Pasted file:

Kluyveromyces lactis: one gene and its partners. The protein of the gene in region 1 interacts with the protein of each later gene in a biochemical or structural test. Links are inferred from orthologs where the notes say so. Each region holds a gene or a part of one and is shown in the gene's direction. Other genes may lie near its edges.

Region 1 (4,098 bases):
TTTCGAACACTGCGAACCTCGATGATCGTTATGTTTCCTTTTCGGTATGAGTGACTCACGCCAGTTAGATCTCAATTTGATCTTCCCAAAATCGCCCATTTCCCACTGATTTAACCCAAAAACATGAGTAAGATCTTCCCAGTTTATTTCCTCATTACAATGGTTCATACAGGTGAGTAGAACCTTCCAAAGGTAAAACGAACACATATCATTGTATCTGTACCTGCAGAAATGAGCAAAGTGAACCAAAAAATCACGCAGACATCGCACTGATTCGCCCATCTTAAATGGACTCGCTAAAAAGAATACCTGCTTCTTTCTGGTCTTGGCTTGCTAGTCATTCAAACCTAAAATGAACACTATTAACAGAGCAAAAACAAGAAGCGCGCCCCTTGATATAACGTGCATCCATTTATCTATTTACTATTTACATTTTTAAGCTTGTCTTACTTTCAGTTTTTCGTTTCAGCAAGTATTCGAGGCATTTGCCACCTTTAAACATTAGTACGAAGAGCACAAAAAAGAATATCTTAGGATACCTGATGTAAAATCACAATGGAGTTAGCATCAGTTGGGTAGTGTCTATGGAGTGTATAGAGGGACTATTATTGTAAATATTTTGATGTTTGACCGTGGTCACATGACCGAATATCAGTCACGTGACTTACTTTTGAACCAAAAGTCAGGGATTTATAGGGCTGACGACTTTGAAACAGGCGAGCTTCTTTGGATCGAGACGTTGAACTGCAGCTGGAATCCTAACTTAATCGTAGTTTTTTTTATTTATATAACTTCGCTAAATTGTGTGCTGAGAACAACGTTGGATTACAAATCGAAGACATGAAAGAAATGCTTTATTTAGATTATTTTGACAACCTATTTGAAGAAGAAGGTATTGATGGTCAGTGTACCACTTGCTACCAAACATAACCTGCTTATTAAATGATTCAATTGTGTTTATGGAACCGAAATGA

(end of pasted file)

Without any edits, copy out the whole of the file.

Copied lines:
Kluyveromyces lactis: one gene and its partners. The protein of the gene in region 1 interacts with the protein of each later gene in a biochemical or structural test. Links are inferred from orthologs where the notes say so. Each region holds a gene or a part of one and is shown in the gene's direction. Other genes may lie near its edges.

Region 1 (4,098 bases):
TTTCGAACACTGCGAACCTCGATGATCGTTATGTTTCCTTTTCGGTATGAGTGACTCACGCCAGTTAGATCTCAATTTGATCTTCCCAAAATCGCCCATTTCCCACTGATTTAACCCAAAAACATGAGTAAGATCTTCCCAGTTTATTTCCTCATTACAATGGTTCATACAGGTGAGTAGAACCTTCCAAAGGTAAAACGAACACATATCATTGTATCTGTACCTGCAGAAATGAGCAAAGTGAACCAAAAAATCACGCAGACATCGCACTGATTCGCCCATCTTAAATGGACTCGCTAAAAAGAATACCTGCTTCTTTCTGGTCTTGGCTTGCTAGTCATTCAAACCTAAAATGAACACTATTAACAGAGCAAAAACAAGAAGCGCGCCCCTTGATATAACGTGCATCCATTTATCTATTTACTATTTACATTTTTAAGCTTGTCTTACTTTCAGTTTTTCGTTTCAGCAAGTATTCGAGGCATTTGCCACCTTTAAACATTAGTACGAAGAGCACAAAAAAGAATATCTTAGGATACCTGATGTAAAATCACAATGGAGTTAGCATCAGTTGGGTAGTGTCTATGGAGTGTATAGAGGGACTATTATTGTAAATATTTTGATGTTTGACCGTGGTCACATGACCGAATATCAGTCACGTGACTTACTTTTGAACCAAAAGTCAGGGATTTATAGGGCTGACGACTTTGAAACAGGCGAGCTTCTTTGGATCGAGACGTTGAACTGCAGCTGGAATCCTAACTTAATCGTAGTTTTTTTTATTTATATAACTTCGCTAAATTGTGTGCTGAGAACAACGTTGGATTACAAATCGAAGACATGAAAGAAATGCTTTATTTAGATTATTTTGACAACCTATTTGAAGAAGAAGGTATTGATGGTCAGTGTACCACTTGCTACCAAACATAACCTGCTTATTAAATGATTCAATTGTGTTTATGGAACCGAAATGA